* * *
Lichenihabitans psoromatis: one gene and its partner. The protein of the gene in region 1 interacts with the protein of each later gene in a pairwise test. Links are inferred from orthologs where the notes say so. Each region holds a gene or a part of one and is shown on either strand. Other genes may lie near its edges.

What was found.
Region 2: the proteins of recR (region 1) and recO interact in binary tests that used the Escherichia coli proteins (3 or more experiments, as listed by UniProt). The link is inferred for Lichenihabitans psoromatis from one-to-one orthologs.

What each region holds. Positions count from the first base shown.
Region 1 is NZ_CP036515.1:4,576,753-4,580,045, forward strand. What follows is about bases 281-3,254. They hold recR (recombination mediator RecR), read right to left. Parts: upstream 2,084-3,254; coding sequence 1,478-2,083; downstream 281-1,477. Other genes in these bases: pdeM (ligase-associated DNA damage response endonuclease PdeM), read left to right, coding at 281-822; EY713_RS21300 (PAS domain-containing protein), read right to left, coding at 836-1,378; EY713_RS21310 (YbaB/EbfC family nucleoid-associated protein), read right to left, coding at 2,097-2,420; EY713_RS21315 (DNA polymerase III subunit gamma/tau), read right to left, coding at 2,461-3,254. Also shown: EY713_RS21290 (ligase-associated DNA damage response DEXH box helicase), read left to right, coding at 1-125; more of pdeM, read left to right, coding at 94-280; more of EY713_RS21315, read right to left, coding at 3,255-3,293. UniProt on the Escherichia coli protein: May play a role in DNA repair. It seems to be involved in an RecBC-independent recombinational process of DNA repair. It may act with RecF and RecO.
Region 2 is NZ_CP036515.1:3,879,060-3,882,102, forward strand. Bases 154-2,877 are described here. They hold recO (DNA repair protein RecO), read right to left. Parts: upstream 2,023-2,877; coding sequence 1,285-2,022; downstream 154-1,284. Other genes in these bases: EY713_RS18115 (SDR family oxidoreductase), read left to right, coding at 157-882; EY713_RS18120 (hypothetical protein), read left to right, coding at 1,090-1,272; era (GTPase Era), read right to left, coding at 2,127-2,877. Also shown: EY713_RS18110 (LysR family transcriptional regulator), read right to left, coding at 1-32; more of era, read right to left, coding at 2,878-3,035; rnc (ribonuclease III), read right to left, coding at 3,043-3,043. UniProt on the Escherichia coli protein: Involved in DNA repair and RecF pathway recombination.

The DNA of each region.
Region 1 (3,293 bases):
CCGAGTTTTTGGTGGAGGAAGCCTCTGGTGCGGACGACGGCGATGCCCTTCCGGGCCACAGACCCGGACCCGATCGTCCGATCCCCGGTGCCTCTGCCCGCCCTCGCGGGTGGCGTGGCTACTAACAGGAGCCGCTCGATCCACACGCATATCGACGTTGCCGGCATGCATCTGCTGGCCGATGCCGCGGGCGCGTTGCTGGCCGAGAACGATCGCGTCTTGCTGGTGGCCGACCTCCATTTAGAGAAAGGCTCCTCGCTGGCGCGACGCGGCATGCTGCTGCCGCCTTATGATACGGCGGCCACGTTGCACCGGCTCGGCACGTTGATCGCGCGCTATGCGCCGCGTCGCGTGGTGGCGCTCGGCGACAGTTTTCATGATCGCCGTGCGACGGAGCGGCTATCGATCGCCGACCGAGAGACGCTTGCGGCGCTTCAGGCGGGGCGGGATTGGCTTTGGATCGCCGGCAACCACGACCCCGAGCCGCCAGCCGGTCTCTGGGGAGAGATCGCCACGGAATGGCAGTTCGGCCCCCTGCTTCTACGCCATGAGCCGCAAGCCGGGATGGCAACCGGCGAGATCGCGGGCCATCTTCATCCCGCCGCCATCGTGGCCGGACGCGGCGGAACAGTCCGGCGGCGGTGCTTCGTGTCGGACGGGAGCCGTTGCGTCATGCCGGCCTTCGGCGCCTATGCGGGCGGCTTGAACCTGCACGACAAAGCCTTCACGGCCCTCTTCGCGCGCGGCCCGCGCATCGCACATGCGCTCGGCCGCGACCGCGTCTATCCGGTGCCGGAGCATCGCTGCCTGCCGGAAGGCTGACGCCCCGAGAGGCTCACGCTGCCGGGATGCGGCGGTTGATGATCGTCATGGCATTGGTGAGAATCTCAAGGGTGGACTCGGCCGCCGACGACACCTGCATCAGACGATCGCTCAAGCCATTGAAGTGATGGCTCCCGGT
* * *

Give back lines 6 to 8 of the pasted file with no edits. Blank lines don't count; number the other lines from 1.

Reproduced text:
Region 2 is NZ_CP036515.1:3,879,060-3,882,102, forward strand. Bases 154-2,877 are described here. They hold recO (DNA repair protein RecO), read right to left. Parts: upstream 2,023-2,877; coding sequence 1,285-2,022; downstream 154-1,284. Other genes in these bases: EY713_RS18115 (SDR family oxidoreductase), read left to right, coding at 157-882; EY713_RS18120 (hypothetical protein), read left to right, coding at 1,090-1,272; era (GTPase Era), read right to left, coding at 2,127-2,877. Also shown: EY713_RS18110 (LysR family transcriptional regulator), read right to left, coding at 1-32; more of era, read right to left, coding at 2,878-3,035; rnc (ribonuclease III), read right to left, coding at 3,043-3,043. UniProt on the Escherichia coli protein: Involved in DNA repair and RecF pathway recombination.

The DNA of each region.
Region 1 (3,293 bases):